Home Immunity Survey results suggest herd immunity to Covid is a long shot

Survey results suggest herd immunity to Covid is a long shot



In this file photo from September 14, 2021, a syringe is prepared with the Pfizer Covid vaccine at a clinic at Reading Area Community College in Reading, Pa. (AP Photo / Matt Rourke, File)

A new statewide poll suggests there may not be much that Governor Doug Ducey and his new $ 400 an hour health adviser can do to convince many more ‘Arizonas to get vaccinated against Covid that they have not already made this decision.

The survey conducted earlier this month by OH Predictive Insights reveals that a growing number of residents are more pessimistic about what is happening with the virus. And even among those who do not wish to be vaccinated, nearly a quarter are extremely or moderately concerned about the current state of the pandemic in Arizona, with another half saying they have at least a slight worry.

Yet about 60% of these people still say they are unwilling to get the vaccine. And by a virtually identical number, they say the new, more transmissible delta variant had no effect on their willingness to be inoculated.

In fact, pollster Mike Noble found that 18% said the delta variant made them less likely to roll up their sleeves. All of this, he said, is undermining efforts to achieve “herd immunity” in Arizona, the point at which a sufficient percentage is inoculated to make it difficult for the virus to spread rapidly.

And he pointed out that the percentage of those who want to stay unvaccinated has really not changed over the past six months.

This appears to be confirmed by the state’s own vaccination figures.

Vaccinations fell below 10,000 a day in July. And now, even with the news of the delta variant, it hasn’t hit 20,000 a day – and only comes close to it a few times – and is on the decline again.

This compares to nearly 80,000 vaccinations per day at the peak of late March and early April.

As of Tuesday, 57.4% of Arizonans had at least one dose. And less than 51% are completely inoculated.

It is for this reason that Ducey said last month that he hired Dr Richard Carmona, a former U.S. surgeon general, for the specific purpose of boosting vaccine acceptance.

Carmona, for his part, said he was considering a new public education campaign – and different from the past – to reach out to those he believes are receiving bad information about the vaccine.

In this file photo from Nov. 6, 2012, Democratic Senate candidate Richard Carmona gives his concession to Republican Representative Jeff Flake at a Democratic Party rally in Tucson. On August 26, 2021, Governor Doug Ducey announced that Carmona will be the state’s senior health adviser on Covid matters. (AP Photo / Ross D. Franklin, file)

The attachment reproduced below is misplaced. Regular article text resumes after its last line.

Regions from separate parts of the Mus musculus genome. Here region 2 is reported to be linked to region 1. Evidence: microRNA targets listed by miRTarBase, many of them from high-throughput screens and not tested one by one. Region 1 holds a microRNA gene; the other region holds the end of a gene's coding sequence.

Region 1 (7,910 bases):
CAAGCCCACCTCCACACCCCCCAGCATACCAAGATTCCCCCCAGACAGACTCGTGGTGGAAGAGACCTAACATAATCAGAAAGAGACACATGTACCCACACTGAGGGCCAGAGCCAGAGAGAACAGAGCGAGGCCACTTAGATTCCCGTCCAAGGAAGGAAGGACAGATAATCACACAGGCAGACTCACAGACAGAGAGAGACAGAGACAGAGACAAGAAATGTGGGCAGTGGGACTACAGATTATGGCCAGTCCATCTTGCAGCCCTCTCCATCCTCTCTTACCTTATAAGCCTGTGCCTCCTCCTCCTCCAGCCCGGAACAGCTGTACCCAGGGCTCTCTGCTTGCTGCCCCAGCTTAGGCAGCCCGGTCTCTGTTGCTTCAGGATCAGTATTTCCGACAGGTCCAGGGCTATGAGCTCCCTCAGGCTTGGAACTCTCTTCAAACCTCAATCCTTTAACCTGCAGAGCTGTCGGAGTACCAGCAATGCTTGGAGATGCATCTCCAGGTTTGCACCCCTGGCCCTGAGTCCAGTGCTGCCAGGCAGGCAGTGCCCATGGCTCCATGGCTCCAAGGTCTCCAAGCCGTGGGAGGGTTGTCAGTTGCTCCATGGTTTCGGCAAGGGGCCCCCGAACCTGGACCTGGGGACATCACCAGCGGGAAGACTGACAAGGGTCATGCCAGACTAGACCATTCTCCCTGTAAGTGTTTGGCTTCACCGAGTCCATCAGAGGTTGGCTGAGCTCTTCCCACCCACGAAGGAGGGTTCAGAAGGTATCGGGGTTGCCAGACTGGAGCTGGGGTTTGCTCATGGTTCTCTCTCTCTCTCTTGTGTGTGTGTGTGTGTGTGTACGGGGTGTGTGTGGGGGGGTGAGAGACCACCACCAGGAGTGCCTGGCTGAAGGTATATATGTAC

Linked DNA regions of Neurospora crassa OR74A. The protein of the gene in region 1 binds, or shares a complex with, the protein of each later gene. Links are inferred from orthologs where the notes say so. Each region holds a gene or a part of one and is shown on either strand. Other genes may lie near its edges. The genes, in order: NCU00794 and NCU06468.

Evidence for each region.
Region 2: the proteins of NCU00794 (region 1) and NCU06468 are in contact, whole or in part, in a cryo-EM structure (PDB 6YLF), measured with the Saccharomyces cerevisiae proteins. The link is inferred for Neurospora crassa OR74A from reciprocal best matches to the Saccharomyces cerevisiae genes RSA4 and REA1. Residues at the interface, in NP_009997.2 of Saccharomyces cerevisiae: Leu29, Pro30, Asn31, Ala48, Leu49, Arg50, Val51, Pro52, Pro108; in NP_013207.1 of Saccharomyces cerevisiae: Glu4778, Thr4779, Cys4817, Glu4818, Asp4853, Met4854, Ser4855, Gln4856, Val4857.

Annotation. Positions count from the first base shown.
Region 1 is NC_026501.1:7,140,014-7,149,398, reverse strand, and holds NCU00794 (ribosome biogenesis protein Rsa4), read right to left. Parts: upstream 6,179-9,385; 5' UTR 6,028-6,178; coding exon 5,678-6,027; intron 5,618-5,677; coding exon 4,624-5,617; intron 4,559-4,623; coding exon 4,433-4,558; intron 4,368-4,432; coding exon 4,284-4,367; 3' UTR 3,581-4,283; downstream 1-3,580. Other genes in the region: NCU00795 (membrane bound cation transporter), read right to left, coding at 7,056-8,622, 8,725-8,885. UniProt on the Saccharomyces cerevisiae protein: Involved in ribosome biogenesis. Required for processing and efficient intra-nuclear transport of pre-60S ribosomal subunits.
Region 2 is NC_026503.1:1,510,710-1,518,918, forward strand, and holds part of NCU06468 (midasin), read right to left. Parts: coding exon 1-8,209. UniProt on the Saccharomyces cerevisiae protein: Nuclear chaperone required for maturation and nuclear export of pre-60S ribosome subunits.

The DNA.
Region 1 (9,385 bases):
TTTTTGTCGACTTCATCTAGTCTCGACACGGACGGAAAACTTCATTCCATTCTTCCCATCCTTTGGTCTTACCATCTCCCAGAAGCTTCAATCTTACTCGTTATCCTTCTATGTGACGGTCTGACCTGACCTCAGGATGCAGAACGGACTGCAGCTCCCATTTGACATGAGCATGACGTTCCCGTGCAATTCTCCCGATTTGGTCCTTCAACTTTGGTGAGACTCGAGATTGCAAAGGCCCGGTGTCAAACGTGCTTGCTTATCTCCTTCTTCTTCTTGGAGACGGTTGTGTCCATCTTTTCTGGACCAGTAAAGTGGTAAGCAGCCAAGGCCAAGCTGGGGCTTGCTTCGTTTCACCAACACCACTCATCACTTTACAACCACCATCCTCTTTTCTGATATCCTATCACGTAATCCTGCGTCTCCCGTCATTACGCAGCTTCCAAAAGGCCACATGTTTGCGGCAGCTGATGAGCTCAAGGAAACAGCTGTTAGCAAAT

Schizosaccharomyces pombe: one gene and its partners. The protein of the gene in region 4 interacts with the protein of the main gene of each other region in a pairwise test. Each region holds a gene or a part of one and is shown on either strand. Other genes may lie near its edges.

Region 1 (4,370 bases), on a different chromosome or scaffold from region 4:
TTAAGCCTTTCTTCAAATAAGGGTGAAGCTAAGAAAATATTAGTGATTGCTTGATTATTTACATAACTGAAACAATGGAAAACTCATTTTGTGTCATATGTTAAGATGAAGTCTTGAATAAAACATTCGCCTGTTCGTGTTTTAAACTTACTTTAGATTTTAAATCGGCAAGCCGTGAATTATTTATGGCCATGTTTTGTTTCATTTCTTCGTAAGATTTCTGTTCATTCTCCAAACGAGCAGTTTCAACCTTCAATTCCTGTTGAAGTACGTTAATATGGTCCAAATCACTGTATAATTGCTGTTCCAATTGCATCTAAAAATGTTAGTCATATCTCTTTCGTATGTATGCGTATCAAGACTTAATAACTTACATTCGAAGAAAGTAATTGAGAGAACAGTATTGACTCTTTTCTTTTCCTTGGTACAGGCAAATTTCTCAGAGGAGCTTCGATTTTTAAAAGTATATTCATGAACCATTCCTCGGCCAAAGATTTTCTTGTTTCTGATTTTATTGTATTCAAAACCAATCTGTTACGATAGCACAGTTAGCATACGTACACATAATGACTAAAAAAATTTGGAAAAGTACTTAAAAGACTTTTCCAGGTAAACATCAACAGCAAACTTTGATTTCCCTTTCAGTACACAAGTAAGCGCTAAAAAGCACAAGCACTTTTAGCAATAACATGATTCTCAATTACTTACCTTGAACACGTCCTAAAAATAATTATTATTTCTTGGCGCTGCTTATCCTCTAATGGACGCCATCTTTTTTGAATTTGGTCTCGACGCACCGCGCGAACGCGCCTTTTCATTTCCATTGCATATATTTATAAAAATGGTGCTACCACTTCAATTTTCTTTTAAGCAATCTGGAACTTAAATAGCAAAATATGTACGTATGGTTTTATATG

The state has had a series of public service announcements urging people to get vaccinated, ranging from calls from former health director Cara Christ to community leaders and even, at one point, a hot dog. floating with a surgical mask as a parachute.

Carmona said there are likely as many as 15% of Arizonans who, for whatever reason, simply won’t get vaccinated. Still, he said collective immunity is possible if Arizona hits that 85% level.

The doctor promised a new approach.

Details, however, have been scarce. Carmona made some general comments on the emphasis on the economic benefits of having a population vaccinated.

But Governor CJ Karamargin’s press assistant pointed out that Carmona had been on board for less than a month.

“Are you expecting instant results? ” He asked.

Karamargin, whose boss signed a law banning schools from imposing mandatory masks and opposes mandatory vaccines, said Ducey still believed vaccines “are the best way to put Covid behind us.”

“Dr. Carmona is well equipped to lead this effort,” Karamargin said. “And he himself said it would take hard work on everyone’s part to persuade those who might be hesitant to change their mind. “

State health officials, confirming the $ 400 an hour deal with Carmona, said there was no set number of hours or a specific limit on her income, claiming only that this was meant to be a part-time role for the doctor with work. it does it at the University of Arizona and other entities.

On schools, Noble said he found that 58% of those polled supported the idea that schools – not parents – should decide whether students should wear masks despite the governor’s signing of a law prohibiting districts from applying such rules. . This closely follows a different survey released earlier this month by the Arizona School Boards Association and the Arizona Public Health Association.

And Noble said by a margin of nearly 2-1, those interviewed in the survey oppose Ducey’s unilateral decision to withhold some federal Covid relief dollars from schools that have so far ignored the law. which has not yet entered into force and requires students to mask themselves.

The governor, who cannot run for a third term, has previously declared himself indifferent to such figures.

“I’m not going to pay attention to any poll because I’m trying to put in place good public policy,” he said.

The online membership survey of 1,000 Arizona residents was conducted between September 7 and 12 and has a margin of error of 3.1%.